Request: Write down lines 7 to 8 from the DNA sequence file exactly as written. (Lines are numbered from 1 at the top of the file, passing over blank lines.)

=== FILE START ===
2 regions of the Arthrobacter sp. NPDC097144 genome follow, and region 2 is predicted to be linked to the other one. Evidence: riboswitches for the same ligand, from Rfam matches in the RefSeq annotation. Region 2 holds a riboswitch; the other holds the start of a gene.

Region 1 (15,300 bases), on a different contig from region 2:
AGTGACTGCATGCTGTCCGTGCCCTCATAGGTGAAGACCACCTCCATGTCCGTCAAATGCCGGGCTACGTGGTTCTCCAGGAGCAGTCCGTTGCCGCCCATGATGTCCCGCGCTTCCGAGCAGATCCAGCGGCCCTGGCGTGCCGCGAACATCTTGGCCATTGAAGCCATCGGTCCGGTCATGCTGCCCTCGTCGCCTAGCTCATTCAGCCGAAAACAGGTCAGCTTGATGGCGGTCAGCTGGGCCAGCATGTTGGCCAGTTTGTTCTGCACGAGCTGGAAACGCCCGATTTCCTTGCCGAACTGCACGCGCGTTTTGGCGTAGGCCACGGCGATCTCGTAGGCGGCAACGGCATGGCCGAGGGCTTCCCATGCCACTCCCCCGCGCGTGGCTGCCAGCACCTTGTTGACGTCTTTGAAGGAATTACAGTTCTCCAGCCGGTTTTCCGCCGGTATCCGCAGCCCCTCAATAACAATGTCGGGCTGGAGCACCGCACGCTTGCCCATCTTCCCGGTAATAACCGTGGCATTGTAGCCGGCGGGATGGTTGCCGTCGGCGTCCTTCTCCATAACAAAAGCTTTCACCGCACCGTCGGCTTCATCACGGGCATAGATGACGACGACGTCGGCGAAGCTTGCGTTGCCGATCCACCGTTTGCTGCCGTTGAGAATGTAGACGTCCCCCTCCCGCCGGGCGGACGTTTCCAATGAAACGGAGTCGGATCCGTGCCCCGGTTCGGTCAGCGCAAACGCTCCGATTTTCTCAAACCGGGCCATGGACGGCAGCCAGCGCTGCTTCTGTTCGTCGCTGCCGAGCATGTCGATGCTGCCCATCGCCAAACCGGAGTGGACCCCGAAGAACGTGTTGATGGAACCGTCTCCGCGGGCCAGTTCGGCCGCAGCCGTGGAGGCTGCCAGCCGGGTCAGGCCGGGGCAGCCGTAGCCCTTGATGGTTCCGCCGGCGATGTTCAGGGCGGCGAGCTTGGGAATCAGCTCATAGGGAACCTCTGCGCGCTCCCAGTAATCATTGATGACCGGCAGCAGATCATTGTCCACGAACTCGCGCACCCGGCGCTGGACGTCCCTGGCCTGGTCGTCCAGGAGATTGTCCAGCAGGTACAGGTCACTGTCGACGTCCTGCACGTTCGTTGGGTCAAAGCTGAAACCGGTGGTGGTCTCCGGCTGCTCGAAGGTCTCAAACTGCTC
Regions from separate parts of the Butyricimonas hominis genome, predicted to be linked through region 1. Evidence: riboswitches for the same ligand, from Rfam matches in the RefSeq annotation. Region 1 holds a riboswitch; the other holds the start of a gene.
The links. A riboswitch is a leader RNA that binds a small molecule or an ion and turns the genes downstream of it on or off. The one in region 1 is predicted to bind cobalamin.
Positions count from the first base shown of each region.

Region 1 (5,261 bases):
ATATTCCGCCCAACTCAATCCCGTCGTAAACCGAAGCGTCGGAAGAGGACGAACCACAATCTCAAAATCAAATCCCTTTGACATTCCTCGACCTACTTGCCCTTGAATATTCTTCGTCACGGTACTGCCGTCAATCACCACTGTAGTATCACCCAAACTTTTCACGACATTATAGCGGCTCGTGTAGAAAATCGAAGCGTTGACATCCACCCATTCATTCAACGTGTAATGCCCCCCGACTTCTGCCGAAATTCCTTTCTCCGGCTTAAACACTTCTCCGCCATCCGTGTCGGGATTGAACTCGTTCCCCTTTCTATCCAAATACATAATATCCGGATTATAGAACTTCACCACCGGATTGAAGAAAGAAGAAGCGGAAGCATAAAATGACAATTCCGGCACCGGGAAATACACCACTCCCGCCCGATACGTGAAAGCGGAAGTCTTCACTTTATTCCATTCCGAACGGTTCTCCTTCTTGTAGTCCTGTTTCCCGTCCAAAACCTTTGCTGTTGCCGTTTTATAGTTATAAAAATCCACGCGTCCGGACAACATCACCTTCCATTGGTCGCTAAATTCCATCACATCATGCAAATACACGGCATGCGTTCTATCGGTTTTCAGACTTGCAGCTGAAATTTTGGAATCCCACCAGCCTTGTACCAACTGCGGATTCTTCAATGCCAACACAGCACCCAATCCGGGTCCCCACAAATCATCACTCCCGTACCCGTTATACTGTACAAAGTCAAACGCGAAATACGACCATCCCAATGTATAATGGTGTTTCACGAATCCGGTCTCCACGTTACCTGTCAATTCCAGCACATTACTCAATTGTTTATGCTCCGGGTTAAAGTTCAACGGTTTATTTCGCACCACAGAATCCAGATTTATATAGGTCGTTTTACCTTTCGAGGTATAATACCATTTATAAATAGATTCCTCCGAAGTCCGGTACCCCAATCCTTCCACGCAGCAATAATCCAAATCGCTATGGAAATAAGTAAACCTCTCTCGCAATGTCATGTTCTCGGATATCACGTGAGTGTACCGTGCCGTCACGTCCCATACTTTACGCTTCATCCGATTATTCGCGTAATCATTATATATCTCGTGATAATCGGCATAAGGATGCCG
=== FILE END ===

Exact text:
Region 1 (5,261 bases):
ATATTCCGCCCAACTCAATCCCGTCGTAAACCGAAGCGTCGGAAGAGGACGAACCACAATCTCAAAATCAAATCCCTTTGACATTCCTCGACCTACTTGCCCTTGAATATTCTTCGTCACGGTACTGCCGTCAATCACCACTGTAGTATCACCCAAACTTTTCACGACATTATAGCGGCTCGTGTAGAAAATCGAAGCGTTGACATCCACCCATTCATTCAACGTGTAATGCCCCCCGACTTCTGCCGAAATTCCTTTCTCCGGCTTAAACACTTCTCCGCCATCCGTGTCGGGATTGAACTCGTTCCCCTTTCTATCCAAATACATAATATCCGGATTATAGAACTTCACCACCGGATTGAAGAAAGAAGAAGCGGAAGCATAAAATGACAATTCCGGCACCGGGAAATACACCACTCCCGCCCGATACGTGAAAGCGGAAGTCTTCACTTTATTCCATTCCGAACGGTTCTCCTTCTTGTAGTCCTGTTTCCCGTCCAAAACCTTTGCTGTTGCCGTTTTATAGTTATAAAAATCCACGCGTCCGGACAACATCACCTTCCATTGGTCGCTAAATTCCATCACATCATGCAAATACACGGCATGCGTTCTATCGGTTTTCAGACTTGCAGCTGAAATTTTGGAATCCCACCAGCCTTGTACCAACTGCGGATTCTTCAATGCCAACACAGCACCCAATCCGGGTCCCCACAAATCATCACTCCCGTACCCGTTATACTGTACAAAGTCAAACGCGAAATACGACCATCCCAATGTATAATGGTGTTTCACGAATCCGGTCTCCACGTTACCTGTCAATTCCAGCACATTACTCAATTGTTTATGCTCCGGGTTAAAGTTCAACGGTTTATTTCGCACCACAGAATCCAGATTTATATAGGTCGTTTTACCTTTCGAGGTATAATACCATTTATAAATAGATTCCTCCGAAGTCCGGTACCCCAATCCTTCCACGCAGCAATAATCCAAATCGCTATGGAAATAAGTAAACCTCTCTCGCAATGTCATGTTCTCGGATATCACGTGAGTGTACCGTGCCGTCACGTCCCATACTTTACGCTTCATCCGATTATTCGCGTAATCATTATATATCTCGTGATAATCGGCATAAGGATGCCG